The first multiple sclerosis (MS) clinical trial to focus only on people who can’t walk is to start recruiting. The ChariotMS trial, led by researchers at Queen Mary University of London, will test whether cladribine tablets (Mavenclad), already licensed for highly active relapsing MS, can slow the rate of upper limb disability progression in people with advanced MS.
To date, clinical trials for MS have not included people who are reliant on a wheelchair, and drugs have only been licensed if they improve walking ability. This means there are currently no disease modifying therapies (DMTs) available for the 35-40% of people with MS who need significant help walking.
If successful, ChariotMS could lead to the first MS drug licensed that protects upper limb function.
Tens of thousands remain without treatment
Professor Klaus Schmierer, from Queen Mary’s Blizard Institute and Barts Health NHS Trust, is leading the trial. He said: “Finding ways to maintain people’s upper limb function is essential to their quality of life, but until now walking ability has been the only official measurement of whether or not an MS treatment is effective. This has excluded people who depend on a wheelchair from taking part in trials and, as a result, from accessing effective treatment that will help maintain their hand and arm function.”
There are three main types of MS that are diagnosed—relapsing, primary progressive and secondary progressive. Thanks to research, there are over a dozen licensed DMTs for people with relapsing MS, and two for “active” progressive MS (where new lesions are visible on an MRI). But tens of thousands of people with MS remain without effective treatment.
While cladribine tablets are a highly effective treatment for people with relapsing MS, early data suggest the drug could also be effective in those with advanced MS.
From January 2021, ChariotMS will recruit 200 people with MS who can walk only a short distance with two crutches, or are unable to walk at all but retain some upper limb function. ChariotMS is also the first trial with no upper age limit.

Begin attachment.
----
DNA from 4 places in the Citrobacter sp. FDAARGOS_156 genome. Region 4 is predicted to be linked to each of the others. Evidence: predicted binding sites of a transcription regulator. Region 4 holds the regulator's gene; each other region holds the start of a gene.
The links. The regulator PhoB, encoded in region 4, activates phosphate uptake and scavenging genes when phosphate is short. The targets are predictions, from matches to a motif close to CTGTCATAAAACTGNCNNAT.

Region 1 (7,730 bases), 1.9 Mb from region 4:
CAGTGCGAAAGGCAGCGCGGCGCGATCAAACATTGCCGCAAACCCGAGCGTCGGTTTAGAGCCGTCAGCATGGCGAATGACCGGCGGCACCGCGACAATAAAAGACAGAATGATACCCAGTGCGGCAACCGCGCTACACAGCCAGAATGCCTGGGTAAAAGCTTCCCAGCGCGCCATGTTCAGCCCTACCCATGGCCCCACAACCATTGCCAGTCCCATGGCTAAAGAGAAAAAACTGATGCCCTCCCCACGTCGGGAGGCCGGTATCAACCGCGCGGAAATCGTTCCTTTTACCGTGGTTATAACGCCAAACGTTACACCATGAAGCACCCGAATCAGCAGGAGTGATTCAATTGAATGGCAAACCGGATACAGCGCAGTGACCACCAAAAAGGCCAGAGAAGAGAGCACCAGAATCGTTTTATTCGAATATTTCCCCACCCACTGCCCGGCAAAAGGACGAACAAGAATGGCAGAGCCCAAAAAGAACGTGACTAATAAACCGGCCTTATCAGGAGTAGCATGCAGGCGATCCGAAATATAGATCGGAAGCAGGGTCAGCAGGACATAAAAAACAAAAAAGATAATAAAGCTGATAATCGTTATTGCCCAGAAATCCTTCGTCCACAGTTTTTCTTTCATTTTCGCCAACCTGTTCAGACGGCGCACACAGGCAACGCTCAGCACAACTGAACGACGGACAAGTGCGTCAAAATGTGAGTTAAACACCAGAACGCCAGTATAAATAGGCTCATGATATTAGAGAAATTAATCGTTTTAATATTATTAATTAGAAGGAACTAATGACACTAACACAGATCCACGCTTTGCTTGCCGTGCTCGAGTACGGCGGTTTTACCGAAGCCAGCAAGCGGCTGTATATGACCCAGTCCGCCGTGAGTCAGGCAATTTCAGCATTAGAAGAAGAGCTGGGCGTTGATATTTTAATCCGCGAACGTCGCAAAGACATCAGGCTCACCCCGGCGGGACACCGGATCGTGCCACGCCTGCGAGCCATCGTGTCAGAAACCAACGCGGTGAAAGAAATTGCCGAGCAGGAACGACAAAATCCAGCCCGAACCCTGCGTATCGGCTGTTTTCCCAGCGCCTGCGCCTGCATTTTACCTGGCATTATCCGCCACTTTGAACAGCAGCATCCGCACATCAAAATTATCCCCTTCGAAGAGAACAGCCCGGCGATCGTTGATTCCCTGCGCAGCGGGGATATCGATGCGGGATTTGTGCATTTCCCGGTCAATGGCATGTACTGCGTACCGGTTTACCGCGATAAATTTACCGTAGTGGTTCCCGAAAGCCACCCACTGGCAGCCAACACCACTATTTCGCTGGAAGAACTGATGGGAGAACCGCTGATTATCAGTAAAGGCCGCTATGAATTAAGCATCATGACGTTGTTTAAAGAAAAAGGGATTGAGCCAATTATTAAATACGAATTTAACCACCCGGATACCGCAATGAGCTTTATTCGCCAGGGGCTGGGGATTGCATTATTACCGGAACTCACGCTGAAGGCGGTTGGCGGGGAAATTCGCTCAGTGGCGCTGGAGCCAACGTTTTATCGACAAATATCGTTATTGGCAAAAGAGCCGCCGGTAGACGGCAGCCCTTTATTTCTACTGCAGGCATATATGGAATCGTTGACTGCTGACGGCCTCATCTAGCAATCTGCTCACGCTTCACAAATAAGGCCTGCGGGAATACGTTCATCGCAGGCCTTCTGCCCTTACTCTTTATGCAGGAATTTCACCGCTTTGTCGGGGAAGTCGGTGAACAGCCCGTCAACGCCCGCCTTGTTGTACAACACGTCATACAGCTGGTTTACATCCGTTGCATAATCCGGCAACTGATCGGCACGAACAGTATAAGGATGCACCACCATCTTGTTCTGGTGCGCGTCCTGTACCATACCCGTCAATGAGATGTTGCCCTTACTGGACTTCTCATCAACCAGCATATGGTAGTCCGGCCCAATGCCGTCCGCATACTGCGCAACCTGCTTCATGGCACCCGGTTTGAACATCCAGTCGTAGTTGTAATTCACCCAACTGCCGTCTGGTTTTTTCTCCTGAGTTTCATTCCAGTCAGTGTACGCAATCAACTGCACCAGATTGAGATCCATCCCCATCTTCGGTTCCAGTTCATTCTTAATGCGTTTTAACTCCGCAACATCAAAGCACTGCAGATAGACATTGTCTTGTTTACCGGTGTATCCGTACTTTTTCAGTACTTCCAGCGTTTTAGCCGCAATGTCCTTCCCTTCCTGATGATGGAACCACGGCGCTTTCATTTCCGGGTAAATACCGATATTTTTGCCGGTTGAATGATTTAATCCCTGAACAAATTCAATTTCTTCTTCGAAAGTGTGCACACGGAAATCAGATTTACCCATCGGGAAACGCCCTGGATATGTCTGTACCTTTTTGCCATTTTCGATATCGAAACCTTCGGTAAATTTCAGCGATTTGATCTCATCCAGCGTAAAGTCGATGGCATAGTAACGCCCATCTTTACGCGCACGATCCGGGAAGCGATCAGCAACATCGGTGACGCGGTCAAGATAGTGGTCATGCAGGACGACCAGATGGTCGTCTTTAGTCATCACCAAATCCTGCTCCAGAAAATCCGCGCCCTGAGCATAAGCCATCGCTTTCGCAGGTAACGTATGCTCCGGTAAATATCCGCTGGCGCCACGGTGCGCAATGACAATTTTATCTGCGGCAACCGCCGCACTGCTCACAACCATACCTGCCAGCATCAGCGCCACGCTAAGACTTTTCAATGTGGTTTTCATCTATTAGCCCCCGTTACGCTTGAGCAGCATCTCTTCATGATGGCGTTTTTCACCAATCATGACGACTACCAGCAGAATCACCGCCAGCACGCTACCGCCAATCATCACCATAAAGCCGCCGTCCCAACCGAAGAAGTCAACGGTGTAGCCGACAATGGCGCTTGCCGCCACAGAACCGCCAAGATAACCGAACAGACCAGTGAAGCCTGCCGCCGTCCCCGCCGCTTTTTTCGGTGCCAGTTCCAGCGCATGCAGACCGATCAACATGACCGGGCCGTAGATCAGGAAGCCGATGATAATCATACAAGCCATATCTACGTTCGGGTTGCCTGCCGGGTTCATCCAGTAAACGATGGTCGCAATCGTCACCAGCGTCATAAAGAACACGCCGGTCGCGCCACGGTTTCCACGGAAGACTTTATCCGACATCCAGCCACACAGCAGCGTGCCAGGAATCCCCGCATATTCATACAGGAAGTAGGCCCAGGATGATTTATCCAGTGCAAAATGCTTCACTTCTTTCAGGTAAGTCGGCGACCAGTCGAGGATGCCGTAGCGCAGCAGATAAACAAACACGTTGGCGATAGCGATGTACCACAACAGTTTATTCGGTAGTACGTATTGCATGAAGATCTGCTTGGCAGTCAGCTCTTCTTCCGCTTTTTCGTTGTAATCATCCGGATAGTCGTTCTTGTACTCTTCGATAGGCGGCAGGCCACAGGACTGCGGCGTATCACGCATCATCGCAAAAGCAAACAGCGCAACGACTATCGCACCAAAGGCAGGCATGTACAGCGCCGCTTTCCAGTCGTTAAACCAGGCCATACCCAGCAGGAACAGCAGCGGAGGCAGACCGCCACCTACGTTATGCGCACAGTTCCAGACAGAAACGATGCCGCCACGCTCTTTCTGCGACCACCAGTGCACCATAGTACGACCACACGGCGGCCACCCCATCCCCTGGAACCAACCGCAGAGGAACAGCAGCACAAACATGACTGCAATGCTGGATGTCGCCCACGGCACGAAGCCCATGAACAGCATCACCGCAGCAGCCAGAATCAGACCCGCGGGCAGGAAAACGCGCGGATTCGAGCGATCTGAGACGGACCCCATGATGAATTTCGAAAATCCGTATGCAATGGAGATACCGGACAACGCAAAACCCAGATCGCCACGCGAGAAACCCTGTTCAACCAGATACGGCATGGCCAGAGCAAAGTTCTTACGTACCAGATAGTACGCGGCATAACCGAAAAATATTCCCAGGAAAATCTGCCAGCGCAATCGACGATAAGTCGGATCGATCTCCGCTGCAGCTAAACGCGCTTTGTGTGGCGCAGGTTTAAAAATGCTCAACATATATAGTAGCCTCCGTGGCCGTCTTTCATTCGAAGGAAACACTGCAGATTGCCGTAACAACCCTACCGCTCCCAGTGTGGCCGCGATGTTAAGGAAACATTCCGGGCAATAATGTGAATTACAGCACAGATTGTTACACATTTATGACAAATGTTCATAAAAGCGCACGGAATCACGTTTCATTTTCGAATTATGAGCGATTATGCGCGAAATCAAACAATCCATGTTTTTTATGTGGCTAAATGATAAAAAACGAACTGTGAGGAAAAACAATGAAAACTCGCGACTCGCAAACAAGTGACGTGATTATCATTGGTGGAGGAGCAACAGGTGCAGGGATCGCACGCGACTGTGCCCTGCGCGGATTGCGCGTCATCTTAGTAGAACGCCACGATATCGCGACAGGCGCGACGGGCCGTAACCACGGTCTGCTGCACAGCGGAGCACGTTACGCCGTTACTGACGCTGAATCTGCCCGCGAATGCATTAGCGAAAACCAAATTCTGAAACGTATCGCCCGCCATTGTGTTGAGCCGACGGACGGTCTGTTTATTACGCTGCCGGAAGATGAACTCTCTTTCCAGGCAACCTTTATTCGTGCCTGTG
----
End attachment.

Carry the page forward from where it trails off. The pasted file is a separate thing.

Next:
“I worry a lot about losing the use of my right hand”
Jenny Ferguson, 63, lives in Norwich and has secondary progressive MS. She was first diagnosed with the relapsing form of MS in 1994, age 37. The former midwife became reliant on a wheelchair around seven years ago, and today her only limb function is in her right arm and hand.
Jenny said: “Only one of my four limbs actually works—my right arm. I need help with basic things like getting on and off the toilet, getting dressed and out of bed, and having my food made for me. I worry a lot about losing the use of my right hand—having a fall and fracturing it, for instance. When MS meant I had to stop working, I started painting to save my sanity, and I’m grateful I can still enjoy that. I think without painting there would be virtually no purpose to my day at all. I have sometimes felt that people like me, with advanced MS, are not seen as important. Being excluded from treatment and trials, and then being told there is nothing for you is very discouraging. Having a treatment that could preserve the use of my hand would make such a tremendous difference to my life—it would be huge.”
Improving the quality of life of people with MS
Dr. Emma Gray, Assistant Director of Research at the MS Society, says: “More than 130,000 people live with MS in the UK, and those with more advanced forms can experience difficulty with walking, relying on mobility aids like walking sticks and wheelchairs to help. But as MS progresses, many go on to experience problems with their hand and arm function too—and treatment options start to disappear. Preserving hand and arm function would unquestionably improve the quality of life of people with MS, helping them to live more independent lives. That’s why we’re so thrilled to help make this important trial a reality.”
The trial is funded by the Efficacy and Mechanism Evaluation Program, which is a partnership between the Medical Research Council and National Institute for Health Research, and will receive additional funding from the MS Society, the National MS Society U.S., Barts Charity, and Merck Serono.
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